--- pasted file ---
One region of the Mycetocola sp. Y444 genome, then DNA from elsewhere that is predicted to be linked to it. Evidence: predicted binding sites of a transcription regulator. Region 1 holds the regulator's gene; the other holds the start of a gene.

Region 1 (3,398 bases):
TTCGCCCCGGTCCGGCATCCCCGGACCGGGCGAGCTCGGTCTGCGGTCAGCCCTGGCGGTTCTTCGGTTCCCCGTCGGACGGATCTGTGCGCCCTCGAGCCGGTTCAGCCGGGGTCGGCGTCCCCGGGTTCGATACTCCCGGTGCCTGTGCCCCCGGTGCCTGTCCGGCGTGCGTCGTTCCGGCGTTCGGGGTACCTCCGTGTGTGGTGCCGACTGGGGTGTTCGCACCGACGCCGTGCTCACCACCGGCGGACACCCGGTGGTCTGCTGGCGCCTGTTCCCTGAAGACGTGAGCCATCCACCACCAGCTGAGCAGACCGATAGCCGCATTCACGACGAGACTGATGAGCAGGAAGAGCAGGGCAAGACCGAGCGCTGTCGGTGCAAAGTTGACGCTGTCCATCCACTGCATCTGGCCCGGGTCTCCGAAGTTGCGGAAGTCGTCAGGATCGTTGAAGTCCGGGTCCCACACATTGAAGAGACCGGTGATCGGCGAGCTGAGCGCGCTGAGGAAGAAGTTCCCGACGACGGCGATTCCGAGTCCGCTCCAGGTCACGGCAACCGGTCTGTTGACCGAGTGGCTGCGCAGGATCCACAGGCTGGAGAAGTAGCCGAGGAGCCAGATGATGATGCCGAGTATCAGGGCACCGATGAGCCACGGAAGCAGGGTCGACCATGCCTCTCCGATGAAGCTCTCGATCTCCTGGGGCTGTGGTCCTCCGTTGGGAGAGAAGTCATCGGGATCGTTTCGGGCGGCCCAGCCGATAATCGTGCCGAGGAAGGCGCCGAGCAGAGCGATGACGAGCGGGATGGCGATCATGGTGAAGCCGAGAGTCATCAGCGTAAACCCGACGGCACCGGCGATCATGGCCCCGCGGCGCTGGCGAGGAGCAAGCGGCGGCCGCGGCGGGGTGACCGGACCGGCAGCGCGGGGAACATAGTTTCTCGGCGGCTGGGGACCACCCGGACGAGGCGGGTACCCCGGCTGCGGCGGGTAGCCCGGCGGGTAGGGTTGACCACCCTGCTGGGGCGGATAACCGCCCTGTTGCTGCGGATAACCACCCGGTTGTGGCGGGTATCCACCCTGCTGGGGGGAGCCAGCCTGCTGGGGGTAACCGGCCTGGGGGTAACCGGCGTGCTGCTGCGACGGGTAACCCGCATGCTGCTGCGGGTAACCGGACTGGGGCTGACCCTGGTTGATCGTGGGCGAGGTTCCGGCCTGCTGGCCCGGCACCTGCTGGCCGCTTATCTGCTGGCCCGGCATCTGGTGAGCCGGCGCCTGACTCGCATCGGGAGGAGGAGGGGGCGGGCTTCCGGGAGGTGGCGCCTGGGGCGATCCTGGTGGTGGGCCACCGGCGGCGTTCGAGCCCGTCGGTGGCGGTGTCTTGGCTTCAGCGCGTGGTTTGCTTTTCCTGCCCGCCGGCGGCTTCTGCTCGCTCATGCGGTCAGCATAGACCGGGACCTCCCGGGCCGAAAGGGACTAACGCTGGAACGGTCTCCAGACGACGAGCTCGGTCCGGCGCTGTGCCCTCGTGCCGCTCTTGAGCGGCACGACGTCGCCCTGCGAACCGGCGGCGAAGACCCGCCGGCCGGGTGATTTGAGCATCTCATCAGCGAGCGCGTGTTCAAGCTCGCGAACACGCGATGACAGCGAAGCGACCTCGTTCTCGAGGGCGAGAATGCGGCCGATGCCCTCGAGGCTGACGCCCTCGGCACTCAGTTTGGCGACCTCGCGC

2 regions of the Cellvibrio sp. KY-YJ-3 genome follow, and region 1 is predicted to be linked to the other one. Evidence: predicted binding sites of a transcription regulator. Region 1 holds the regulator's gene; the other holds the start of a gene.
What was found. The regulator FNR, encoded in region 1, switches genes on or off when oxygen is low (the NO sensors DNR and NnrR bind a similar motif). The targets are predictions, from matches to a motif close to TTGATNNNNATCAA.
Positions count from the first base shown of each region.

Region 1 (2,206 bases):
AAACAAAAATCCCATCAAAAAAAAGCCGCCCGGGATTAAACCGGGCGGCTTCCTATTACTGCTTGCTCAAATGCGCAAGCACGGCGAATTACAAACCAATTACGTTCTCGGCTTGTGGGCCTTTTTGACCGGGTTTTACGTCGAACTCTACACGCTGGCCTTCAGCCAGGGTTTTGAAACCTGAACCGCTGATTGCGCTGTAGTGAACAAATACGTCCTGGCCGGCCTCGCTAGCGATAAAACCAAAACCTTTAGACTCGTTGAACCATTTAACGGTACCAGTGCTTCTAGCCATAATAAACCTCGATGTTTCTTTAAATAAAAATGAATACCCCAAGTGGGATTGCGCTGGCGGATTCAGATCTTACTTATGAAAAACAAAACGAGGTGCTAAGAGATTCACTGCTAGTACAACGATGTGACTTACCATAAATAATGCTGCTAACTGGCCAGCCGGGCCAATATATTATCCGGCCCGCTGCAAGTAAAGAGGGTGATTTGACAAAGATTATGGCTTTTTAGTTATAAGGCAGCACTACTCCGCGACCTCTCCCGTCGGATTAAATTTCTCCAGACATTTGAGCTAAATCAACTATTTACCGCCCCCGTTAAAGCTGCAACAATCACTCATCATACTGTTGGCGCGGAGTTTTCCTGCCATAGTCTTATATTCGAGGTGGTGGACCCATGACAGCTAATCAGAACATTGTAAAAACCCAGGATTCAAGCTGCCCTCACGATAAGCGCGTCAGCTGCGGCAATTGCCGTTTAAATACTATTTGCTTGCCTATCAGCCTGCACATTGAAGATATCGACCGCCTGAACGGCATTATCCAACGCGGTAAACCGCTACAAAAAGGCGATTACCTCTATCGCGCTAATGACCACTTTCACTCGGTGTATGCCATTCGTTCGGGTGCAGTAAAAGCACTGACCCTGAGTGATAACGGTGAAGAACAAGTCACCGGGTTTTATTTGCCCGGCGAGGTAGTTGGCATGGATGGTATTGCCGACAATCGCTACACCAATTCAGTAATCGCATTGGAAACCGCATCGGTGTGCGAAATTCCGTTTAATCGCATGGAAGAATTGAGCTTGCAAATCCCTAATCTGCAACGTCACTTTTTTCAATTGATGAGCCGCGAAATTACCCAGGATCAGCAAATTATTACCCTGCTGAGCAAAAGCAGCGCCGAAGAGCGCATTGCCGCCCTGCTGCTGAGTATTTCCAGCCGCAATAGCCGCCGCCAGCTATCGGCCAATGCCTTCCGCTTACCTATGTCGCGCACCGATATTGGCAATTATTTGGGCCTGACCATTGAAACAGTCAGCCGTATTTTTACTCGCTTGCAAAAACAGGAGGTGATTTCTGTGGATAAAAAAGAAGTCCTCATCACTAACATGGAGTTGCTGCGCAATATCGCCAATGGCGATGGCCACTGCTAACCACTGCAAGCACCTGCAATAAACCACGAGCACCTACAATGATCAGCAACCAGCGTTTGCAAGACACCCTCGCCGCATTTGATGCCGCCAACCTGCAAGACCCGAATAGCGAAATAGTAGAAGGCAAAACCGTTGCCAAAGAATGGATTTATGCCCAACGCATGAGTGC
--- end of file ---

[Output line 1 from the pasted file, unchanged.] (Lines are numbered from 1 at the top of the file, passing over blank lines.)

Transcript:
One region of the Mycetocola sp. Y444 genome, then DNA from elsewhere that is predicted to be linked to it. Evidence: predicted binding sites of a transcription regulator. Region 1 holds the regulator's gene; the other holds the start of a gene.